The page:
Planting & Care

A Tartarian Tree will thrive in a sunny location that has at least 6 hours of direct sunlight per day, as long as the soil is well-drained. Dig a hole three to four times the size of your root ball 3-4 feet deep and just as wide. Place the tree in the hole, backfill with soil tamped down so that it settles around the roots, mulch surrounding area to protect from weeds, and add water. If your tree receives at least an inch of rain every 10 days then no additional irrigation is necessary. If the season is hot and dry, then you may need to provide some additional water. The best way to water is by using a slow trickling garden hose left at the base of the tree. If you're not sure when to water, however, simply check the soil about 2 or 3 inches down. If the soil here is dry (if it's been over ten days), it's time to water. After one year, prune your black cherry tree during winter to shape and encourage growth. Prune once per year as necessary for weak branches. When fertilizing your trees, be sure to use a balanced fertilizer such as 10-10-10. Twice a year, apply two weeks after planting and again four weeks after the first application. Fertilize 6 inches away from the trunk of the tree and avoid fertilizing after mid-summer in cold climates where new growth will not harden before fall frosts. The Black Tartarian is not self-fertile and will need to be cross-pollinated. The trees that can cross-pollinate include Bing Cherry Tree, Lapins Cherry Tree, Montmorency Cherry, Rainier Cherry Tree, Stella Cherry Tree, and Royal Ann cherry tree.

When is The Best Time to Plant Trees in Kansas

Many factors determine when the best time to plant trees in Kansas is. The best time to plant trees in Kansas is in the spring when it's warmer and there are plenty of daylight hours. However, you can also plant trees during the winter months if you live in a region with mild winters. The most important thing about planting trees is making sure that they have enough water for at least the first few years while they're establishing roots. After that, their roots will be established and they'll be able to survive long periods without water.

Can You Plant All Season Long?

Kansas has a very short planting season. In many areas, it only lasts for one month out of the year. For those who live in Kansas, this can be quite frustrating! You may be wondering if you can plant all seasons in Kansas. You're going to be surprised to find out that the answer is yes, but you need to consider which types of plants will live well in the heat as well as what type they should live during colder months.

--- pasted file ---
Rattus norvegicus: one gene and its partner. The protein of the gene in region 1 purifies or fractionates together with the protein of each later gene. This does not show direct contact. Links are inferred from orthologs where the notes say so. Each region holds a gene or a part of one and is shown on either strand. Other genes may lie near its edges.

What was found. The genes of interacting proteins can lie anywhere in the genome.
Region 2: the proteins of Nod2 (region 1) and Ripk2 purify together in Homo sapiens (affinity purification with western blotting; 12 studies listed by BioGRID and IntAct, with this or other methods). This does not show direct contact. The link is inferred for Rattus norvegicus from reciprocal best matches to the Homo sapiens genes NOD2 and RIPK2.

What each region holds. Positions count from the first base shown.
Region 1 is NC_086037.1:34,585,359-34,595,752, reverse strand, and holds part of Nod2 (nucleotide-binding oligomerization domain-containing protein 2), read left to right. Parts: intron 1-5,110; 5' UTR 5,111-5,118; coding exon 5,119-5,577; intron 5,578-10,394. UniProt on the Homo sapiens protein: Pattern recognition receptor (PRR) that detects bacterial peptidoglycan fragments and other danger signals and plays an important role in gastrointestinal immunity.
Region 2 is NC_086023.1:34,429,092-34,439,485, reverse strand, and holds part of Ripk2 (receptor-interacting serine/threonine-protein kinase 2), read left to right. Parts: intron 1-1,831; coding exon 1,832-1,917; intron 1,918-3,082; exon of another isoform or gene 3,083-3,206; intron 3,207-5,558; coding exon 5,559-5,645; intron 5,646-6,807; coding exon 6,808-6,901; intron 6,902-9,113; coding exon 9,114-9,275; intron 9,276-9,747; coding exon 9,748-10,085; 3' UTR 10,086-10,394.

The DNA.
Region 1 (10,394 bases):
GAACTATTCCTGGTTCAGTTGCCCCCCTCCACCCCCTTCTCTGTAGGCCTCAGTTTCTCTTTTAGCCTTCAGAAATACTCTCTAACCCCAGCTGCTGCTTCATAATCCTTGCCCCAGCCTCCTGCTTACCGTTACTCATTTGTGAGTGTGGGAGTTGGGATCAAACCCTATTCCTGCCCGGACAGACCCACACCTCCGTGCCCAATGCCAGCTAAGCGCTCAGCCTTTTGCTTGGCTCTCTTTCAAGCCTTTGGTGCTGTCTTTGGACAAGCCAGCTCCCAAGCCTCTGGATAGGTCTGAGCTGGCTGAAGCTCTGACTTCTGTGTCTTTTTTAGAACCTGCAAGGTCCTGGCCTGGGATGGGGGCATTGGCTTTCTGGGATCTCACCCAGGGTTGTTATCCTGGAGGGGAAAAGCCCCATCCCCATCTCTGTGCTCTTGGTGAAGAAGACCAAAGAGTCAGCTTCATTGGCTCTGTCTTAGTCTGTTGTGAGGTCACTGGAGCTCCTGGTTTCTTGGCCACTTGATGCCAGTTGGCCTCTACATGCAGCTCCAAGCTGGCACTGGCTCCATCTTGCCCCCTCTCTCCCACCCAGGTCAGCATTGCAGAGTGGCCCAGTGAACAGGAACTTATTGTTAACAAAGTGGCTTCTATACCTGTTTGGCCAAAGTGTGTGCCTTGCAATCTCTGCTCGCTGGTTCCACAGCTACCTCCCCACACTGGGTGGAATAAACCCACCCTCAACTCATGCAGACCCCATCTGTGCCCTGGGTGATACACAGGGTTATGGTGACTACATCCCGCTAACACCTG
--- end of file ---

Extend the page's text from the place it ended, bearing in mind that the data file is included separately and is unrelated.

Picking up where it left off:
What are The Best Trees to Plant in Each Season in Kansas


Spring has beautiful flowers blooming everywhere! It's also a great time to plant deciduous trees that provide lots of shade during the hot summer months. You may want to go with an evergreen instead if your yard does not get much sunlight or is shaded by other houses or large trees.


In the summertime, think about planting a fruit trees like Apple Trees that will produce delicious fresh apples to eat. You may also consider an Oak Tree for shade because they are especially good at tolerating the hot sun and heat from the ground when other trees might not be able to.

Fall time

In the Fall, there are a variety of trees that will provide ample leaves for some Autumn color. If you have space to let your tree grow tall and wide, it would be nice to choose an Oak or Maple Tree which can live with little care in most climates. For those who need winding paths through their yard, consider planting a Shrub such as Dogwood Trees because they typically won't get very big.


The winter season is perfect for evergreen trees like Pine Trees if you want year-round protection from cold winds and lots of snow cover during the colder months. There are also deciduous species that might not offer much shade but do change colors beautifully right before they lose their leaves in late fall.

What Trees Have The Least Invasive Roots in Kansas

There are many trees that you can plant in your yard with environmental benefits, such as Eastern Cottonwood, Red Maple, Ash Tree, Sugar Maple Tree, London Planetree (often called Sycamore), Northern Catalpa tree (commonly known as Catawba), White Oak American Beech and Pin Oak. These trees will not harm the environment of your property and can be grown on many different types of soil conditions and provide shade for your property.